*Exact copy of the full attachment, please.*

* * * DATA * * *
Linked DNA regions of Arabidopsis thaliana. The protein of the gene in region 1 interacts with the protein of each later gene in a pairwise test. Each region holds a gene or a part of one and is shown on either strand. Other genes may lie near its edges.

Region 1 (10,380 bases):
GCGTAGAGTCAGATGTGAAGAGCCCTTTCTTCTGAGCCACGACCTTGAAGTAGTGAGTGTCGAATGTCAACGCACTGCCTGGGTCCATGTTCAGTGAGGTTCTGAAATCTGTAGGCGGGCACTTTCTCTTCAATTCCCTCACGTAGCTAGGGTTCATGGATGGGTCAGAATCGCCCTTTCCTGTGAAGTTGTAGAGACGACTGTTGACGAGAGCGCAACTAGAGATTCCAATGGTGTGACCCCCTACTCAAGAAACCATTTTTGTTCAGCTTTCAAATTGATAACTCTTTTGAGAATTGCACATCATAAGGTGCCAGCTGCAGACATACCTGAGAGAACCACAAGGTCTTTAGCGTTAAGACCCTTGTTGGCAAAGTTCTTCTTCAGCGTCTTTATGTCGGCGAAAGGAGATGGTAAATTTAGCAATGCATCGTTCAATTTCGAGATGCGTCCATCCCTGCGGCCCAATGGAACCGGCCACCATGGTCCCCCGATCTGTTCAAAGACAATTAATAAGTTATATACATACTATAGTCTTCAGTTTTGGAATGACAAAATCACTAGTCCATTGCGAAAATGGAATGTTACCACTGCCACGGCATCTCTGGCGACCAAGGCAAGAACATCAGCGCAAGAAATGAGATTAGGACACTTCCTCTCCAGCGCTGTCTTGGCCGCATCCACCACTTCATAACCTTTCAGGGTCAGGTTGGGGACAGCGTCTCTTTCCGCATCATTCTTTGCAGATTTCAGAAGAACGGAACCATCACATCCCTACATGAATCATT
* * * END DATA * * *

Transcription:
Linked DNA regions of Arabidopsis thaliana. The protein of the gene in region 1 interacts with the protein of each later gene in a pairwise test. Each region holds a gene or a part of one and is shown on either strand. Other genes may lie near its edges.

Region 1 (10,380 bases):
GCGTAGAGTCAGATGTGAAGAGCCCTTTCTTCTGAGCCACGACCTTGAAGTAGTGAGTGTCGAATGTCAACGCACTGCCTGGGTCCATGTTCAGTGAGGTTCTGAAATCTGTAGGCGGGCACTTTCTCTTCAATTCCCTCACGTAGCTAGGGTTCATGGATGGGTCAGAATCGCCCTTTCCTGTGAAGTTGTAGAGACGACTGTTGACGAGAGCGCAACTAGAGATTCCAATGGTGTGACCCCCTACTCAAGAAACCATTTTTGTTCAGCTTTCAAATTGATAACTCTTTTGAGAATTGCACATCATAAGGTGCCAGCTGCAGACATACCTGAGAGAACCACAAGGTCTTTAGCGTTAAGACCCTTGTTGGCAAAGTTCTTCTTCAGCGTCTTTATGTCGGCGAAAGGAGATGGTAAATTTAGCAATGCATCGTTCAATTTCGAGATGCGTCCATCCCTGCGGCCCAATGGAACCGGCCACCATGGTCCCCCGATCTGTTCAAAGACAATTAATAAGTTATATACATACTATAGTCTTCAGTTTTGGAATGACAAAATCACTAGTCCATTGCGAAAATGGAATGTTACCACTGCCACGGCATCTCTGGCGACCAAGGCAAGAACATCAGCGCAAGAAATGAGATTAGGACACTTCCTCTCCAGCGCTGTCTTGGCCGCATCCACCACTTCATAACCTTTCAGGGTCAGGTTGGGGACAGCGTCTCTTTCCGCATCATTCTTTGCAGATTTCAGAAGAACGGAACCATCACATCCCTACATGAATCATT